In his analysis of Christie's Notebooks published in 2010 and 2012, Christie expert and archivist John Curran wrote that "a hefty suspension of disbelief is called for if some aspects of the plot are to be accepted."[9] Curran considered the novel an "enjoyable but preposterous romp ... littered with loose ends, unlikely motivations and unconvincing characters" and regarded Christie's The Man in the Brown Suit and The Seven Dials Mystery "if not more credible, at least far less incredible" than Chimneys.[10]

References and allusions[edit]

References to actual places[edit]

The Blitz Hotel is a play on words on London's Ritz Hotel. Christie uses the same location (and the same name for it) in the 1924 short stories Blindman's Buff and The Man Who Was No. 16, which later formed part of the 1929 collection Partners in Crime.

References in other works[edit]

The fictional country of Herzoslovakia makes a return appearance in the short story The Stymphalean Birds which was first published in the April 1940 issue of the Strand Magazine and later appeared in the 1947 collection The Labours of Hercules. It is also briefly mentioned in the 1940 novel One, Two, Buckle My Shoe.

Christie later used the "Chimneys" mansion, along with the characters of Bill Eversleigh, Bundle, George Lomax, Tredwell, and Lord Caterham from this book, in the 1929 novel The Seven Dials Mystery.

Allusions to real events[edit]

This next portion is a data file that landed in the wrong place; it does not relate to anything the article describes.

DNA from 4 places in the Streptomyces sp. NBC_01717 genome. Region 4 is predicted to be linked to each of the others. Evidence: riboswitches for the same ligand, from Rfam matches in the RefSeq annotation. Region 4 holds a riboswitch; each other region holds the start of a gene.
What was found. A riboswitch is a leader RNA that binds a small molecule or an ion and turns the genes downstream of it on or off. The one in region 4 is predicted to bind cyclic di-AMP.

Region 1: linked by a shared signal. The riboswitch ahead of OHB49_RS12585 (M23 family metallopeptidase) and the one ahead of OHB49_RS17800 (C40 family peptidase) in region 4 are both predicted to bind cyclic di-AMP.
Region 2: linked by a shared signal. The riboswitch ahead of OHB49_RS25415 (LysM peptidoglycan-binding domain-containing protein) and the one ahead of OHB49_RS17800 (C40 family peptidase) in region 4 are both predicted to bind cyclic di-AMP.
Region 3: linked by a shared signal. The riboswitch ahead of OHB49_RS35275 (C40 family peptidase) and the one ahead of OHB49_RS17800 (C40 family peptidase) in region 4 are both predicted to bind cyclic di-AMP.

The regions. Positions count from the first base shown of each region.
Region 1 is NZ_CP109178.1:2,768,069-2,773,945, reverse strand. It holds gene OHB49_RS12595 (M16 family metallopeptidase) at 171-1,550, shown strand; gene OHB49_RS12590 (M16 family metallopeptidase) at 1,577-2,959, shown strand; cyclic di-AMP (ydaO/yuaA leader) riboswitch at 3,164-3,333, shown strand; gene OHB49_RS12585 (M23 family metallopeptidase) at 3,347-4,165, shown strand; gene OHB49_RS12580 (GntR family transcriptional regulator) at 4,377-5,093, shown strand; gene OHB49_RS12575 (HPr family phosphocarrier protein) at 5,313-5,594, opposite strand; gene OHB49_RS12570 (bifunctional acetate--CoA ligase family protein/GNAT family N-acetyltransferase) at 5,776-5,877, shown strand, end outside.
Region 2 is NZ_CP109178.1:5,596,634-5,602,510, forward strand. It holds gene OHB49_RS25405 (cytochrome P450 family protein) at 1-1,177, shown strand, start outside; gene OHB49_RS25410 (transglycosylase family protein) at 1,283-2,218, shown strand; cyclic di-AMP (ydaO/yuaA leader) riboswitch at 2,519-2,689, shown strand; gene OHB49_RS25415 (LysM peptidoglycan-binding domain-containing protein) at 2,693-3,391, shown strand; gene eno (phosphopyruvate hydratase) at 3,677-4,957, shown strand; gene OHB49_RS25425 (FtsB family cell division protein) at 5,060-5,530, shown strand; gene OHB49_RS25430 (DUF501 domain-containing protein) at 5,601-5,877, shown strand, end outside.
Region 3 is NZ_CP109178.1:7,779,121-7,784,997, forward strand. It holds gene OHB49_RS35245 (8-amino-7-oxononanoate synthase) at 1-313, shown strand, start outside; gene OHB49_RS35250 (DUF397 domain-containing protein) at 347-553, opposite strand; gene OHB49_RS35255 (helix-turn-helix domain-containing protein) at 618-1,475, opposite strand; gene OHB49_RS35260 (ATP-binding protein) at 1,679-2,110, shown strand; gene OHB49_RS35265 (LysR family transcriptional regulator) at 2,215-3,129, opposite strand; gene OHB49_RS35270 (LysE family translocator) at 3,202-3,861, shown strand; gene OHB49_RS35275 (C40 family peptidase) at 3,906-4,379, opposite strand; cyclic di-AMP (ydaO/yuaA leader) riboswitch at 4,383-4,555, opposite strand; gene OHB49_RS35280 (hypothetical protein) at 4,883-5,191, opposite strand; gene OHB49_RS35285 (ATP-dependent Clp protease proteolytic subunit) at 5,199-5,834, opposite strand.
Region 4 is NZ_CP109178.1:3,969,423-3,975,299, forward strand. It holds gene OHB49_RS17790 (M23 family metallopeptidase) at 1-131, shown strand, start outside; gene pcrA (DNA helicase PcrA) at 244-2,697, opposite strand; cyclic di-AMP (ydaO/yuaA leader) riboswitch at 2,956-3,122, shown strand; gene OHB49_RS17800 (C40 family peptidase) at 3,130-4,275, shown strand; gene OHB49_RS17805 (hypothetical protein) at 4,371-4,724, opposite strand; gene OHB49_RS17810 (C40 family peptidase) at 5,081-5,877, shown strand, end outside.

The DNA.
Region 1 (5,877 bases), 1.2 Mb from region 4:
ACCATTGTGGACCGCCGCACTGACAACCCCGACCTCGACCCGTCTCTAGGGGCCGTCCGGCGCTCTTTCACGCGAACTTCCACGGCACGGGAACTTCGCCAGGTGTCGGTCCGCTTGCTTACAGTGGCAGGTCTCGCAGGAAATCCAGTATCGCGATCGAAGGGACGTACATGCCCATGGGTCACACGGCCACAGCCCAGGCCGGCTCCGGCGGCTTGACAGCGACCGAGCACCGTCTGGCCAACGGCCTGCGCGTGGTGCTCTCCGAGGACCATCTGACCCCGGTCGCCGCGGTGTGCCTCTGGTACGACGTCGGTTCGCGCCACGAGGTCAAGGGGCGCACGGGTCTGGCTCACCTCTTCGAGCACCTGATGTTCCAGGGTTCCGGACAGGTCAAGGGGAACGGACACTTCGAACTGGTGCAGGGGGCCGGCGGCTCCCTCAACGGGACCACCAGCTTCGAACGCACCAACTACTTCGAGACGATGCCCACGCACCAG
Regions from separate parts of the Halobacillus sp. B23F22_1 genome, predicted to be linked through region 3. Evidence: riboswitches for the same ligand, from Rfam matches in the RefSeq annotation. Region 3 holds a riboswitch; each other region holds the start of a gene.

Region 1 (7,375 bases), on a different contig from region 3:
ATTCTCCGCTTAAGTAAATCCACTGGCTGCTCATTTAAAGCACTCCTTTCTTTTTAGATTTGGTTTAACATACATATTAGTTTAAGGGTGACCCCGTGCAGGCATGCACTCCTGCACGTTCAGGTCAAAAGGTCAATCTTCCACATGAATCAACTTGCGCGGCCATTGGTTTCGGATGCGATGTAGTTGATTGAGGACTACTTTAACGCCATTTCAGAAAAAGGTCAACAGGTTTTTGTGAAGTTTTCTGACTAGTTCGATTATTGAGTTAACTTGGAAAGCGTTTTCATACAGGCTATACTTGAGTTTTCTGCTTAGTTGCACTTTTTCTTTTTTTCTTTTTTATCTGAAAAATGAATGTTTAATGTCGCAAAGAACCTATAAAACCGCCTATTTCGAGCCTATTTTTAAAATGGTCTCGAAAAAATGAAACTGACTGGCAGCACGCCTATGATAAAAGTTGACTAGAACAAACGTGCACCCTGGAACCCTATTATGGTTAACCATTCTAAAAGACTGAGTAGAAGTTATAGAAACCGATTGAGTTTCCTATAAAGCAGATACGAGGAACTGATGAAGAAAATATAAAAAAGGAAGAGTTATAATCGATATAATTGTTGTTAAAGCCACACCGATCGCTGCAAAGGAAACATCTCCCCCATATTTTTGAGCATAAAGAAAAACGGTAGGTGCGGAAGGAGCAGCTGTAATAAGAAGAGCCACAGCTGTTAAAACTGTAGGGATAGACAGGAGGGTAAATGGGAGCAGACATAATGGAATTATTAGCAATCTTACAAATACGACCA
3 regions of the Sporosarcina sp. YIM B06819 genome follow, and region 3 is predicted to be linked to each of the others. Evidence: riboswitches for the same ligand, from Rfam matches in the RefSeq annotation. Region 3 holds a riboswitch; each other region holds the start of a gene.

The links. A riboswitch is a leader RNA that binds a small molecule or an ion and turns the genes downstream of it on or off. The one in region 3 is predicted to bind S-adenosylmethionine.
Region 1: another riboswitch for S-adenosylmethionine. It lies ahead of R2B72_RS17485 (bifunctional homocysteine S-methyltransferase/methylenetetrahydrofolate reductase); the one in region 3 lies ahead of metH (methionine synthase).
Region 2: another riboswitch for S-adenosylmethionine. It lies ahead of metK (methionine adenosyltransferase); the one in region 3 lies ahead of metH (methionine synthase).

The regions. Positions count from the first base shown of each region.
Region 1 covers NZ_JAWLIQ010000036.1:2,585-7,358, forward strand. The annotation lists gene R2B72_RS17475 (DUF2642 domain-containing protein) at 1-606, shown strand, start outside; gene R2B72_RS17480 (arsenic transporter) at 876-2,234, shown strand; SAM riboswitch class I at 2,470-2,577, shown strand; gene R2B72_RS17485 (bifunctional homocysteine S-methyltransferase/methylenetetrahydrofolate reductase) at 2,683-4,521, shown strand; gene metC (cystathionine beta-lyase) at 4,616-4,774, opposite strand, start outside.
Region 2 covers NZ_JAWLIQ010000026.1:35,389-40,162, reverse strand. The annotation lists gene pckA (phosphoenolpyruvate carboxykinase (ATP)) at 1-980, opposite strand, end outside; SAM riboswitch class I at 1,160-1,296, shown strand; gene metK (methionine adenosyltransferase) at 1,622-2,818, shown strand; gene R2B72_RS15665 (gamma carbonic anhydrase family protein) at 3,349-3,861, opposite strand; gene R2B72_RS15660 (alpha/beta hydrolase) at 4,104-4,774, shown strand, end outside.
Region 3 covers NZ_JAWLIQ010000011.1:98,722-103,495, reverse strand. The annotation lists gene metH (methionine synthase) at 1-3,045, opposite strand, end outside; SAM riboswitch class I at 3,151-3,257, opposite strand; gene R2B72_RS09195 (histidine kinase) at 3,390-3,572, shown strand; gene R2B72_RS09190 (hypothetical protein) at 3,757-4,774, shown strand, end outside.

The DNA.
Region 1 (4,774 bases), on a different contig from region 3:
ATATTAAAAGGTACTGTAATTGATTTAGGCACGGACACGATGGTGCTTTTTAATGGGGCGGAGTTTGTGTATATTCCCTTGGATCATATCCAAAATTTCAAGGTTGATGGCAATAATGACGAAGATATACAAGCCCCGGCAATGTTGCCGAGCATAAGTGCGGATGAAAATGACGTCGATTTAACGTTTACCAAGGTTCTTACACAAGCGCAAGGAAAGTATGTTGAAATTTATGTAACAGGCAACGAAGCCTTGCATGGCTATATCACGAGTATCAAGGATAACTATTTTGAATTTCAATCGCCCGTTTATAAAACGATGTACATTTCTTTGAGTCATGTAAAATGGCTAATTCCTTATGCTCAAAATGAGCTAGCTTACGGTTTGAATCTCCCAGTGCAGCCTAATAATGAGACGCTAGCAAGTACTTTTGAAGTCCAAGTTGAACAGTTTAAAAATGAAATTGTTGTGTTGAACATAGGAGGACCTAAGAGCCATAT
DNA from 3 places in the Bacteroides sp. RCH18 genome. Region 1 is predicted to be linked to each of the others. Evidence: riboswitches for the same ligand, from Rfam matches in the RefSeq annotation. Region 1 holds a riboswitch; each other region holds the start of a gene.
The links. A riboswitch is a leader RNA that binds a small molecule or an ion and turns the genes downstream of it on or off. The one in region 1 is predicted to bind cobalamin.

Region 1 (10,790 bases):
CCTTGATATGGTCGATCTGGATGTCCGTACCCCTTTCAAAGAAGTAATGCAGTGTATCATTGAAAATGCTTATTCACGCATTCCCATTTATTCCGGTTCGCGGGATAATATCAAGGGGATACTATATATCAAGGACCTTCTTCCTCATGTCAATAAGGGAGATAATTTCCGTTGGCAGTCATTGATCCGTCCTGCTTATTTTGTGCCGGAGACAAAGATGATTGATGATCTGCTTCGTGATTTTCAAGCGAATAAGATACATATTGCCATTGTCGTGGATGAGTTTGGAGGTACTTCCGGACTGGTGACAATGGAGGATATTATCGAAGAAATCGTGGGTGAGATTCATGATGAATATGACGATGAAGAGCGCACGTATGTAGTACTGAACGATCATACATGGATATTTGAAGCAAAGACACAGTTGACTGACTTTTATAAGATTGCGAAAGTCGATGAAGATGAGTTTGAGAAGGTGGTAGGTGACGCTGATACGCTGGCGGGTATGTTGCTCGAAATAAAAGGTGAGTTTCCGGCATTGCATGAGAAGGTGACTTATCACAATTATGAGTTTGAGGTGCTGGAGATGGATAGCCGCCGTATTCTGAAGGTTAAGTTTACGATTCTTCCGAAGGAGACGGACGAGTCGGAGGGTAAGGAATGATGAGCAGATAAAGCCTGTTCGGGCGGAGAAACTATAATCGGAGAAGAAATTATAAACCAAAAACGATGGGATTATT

The novel was written in 1925. The characters in the story refer to events that occurred about 7 years earlier, that is, at the end of the Great War when the Austro-Hungarian and Ottoman Empires were broken up. The war is never mentioned directly. Instead, in Chapter 19, Superintendent Battle says: "Just over seven years ago, there was a lot what they called reconstruction going on especially in the Near East." At the same time, many royal persons were in England, including the Queen of Herzoslovakia, and Count Stylptitch; all the Balkan states were interested parties in discussions taking place. It is at this time that the Koh-i-noor diamond disappeared in the plot. Later, in an unspecified year, the Herzoslovakians rose up against the king and his commoner wife. About that time, Mrs Virginia Revel and her husband Tim were part of the diplomatic mission from the UK to Herzoslovakia, so that Mrs Revel had met Prince Michael; she was the only such person at the house party, to know Prince Michael, but not the only person in the house. The time immediately after the war was when the theft, solved in this novel, happened.

Publication history[edit]

  • 1925, John Lane (The Bodley Head), June 1925, Hardback, 310 pp
  • 1925, Dodd Mead and Company (New York), Hardback, 310 pp
  • 1947, Dell Books (New York), Paperback (Dell mapback number 199), 224 pp